Ickworth House recreates Downton Abbey era
A Suffolk stately home is recreating the era of domestic service with volunteers dressing up as servants.
The National Trust has opened its Ickworth Lives exhibition at Ickworth House near Bury St Edmunds.
Over 20 volunteers are playing the roles of the kitchen staff, housemaids and stewards.
Jonathan Rhodes, project manager, said: "We've drawn on archive photographs, illustrations and particularly the oral evidence of real-life servants."
More than £2m has been spent restoring the basement to how it looked when it was last refurbished in 1910 by the Hervey family, who used to own the estate.
Mr Rhodes said: "The dressing up adds a lot more to it as visitors can see how servants interacted with each other and how the house worked.
'Happy and content'
"People will have seen television programmes such as Downton Abbey and Upstairs, Downstairs, but it's just coincidence and good timing for us, because we started thinking about this project eight years ago."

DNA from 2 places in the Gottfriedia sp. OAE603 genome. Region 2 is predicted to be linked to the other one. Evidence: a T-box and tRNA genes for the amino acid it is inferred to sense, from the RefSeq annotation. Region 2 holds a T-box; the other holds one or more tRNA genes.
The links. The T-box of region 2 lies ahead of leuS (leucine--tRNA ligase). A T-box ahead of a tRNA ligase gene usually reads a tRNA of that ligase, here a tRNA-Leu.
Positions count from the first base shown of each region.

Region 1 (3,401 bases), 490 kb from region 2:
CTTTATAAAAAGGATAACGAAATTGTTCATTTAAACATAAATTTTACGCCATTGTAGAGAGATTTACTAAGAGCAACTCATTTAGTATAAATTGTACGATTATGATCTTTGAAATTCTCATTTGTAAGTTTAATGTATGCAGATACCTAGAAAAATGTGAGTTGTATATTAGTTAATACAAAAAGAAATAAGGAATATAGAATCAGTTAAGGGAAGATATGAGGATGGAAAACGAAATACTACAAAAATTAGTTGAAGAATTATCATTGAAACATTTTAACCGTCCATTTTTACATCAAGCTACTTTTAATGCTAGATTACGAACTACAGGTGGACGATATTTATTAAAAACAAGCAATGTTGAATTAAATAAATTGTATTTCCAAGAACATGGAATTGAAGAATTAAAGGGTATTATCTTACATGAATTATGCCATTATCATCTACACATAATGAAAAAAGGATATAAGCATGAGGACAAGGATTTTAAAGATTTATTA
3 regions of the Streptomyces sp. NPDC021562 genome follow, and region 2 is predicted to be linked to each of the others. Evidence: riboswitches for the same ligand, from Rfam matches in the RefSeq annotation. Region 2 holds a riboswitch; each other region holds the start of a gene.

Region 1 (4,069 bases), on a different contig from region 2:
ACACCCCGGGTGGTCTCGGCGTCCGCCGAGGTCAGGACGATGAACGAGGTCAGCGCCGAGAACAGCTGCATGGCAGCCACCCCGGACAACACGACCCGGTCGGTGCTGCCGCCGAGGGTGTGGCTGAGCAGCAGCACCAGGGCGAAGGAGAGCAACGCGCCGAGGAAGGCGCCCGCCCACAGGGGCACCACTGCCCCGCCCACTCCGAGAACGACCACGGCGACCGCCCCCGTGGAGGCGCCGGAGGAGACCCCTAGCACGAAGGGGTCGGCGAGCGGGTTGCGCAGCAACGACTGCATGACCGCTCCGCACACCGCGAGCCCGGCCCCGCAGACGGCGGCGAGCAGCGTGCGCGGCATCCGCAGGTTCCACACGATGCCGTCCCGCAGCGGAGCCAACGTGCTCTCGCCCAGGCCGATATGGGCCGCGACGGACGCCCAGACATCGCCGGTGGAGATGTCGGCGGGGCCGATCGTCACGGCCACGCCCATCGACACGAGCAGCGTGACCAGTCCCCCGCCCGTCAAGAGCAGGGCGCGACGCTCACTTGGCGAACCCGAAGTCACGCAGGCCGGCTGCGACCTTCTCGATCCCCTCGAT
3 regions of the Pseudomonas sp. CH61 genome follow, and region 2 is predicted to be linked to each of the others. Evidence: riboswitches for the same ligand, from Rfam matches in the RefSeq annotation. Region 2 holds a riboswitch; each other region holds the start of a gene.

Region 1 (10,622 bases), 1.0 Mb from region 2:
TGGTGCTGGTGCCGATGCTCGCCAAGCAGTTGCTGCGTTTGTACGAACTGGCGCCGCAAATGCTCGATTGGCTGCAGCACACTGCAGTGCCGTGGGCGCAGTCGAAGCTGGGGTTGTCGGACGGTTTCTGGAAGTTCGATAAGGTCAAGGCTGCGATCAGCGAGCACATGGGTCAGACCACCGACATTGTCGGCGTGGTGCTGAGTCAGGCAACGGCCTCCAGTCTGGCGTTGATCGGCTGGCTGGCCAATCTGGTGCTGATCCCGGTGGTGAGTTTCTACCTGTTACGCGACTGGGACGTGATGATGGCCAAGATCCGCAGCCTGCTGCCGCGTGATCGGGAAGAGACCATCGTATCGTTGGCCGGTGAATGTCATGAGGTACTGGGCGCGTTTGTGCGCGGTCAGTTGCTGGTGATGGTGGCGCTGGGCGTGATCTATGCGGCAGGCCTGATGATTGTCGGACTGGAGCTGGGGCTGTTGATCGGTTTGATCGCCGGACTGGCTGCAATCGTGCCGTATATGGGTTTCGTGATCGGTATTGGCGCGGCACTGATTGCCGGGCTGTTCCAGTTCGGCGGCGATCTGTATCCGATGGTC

Margaret Taylor, a volunteer storyteller, said: "When I was being a guide in the rest of the house, I did notice that people were more interested in the domestic side of Ickworth."
The servants' quarters have been reconstructed to include a kitchen, sitting rooms, bedrooms and 13 bells which are connected to upstairs rooms.
The four volunteers playing kitchen staff will be cooking puddings, game and rabbit pies and using seasonal produce grown on the estate.
Anne Ball, who is playing the head cook, said: "The cook is the one who is in complete control and I say that's my only bit of acting - trying to be fierce.
"We don't talk to the visitors, we're almost ghosts who get on with what would have been our jobs and interact with other members of the household."
Ickworth House will have two living history days each month and the National Trust said it had 700 people through the doors on the first day.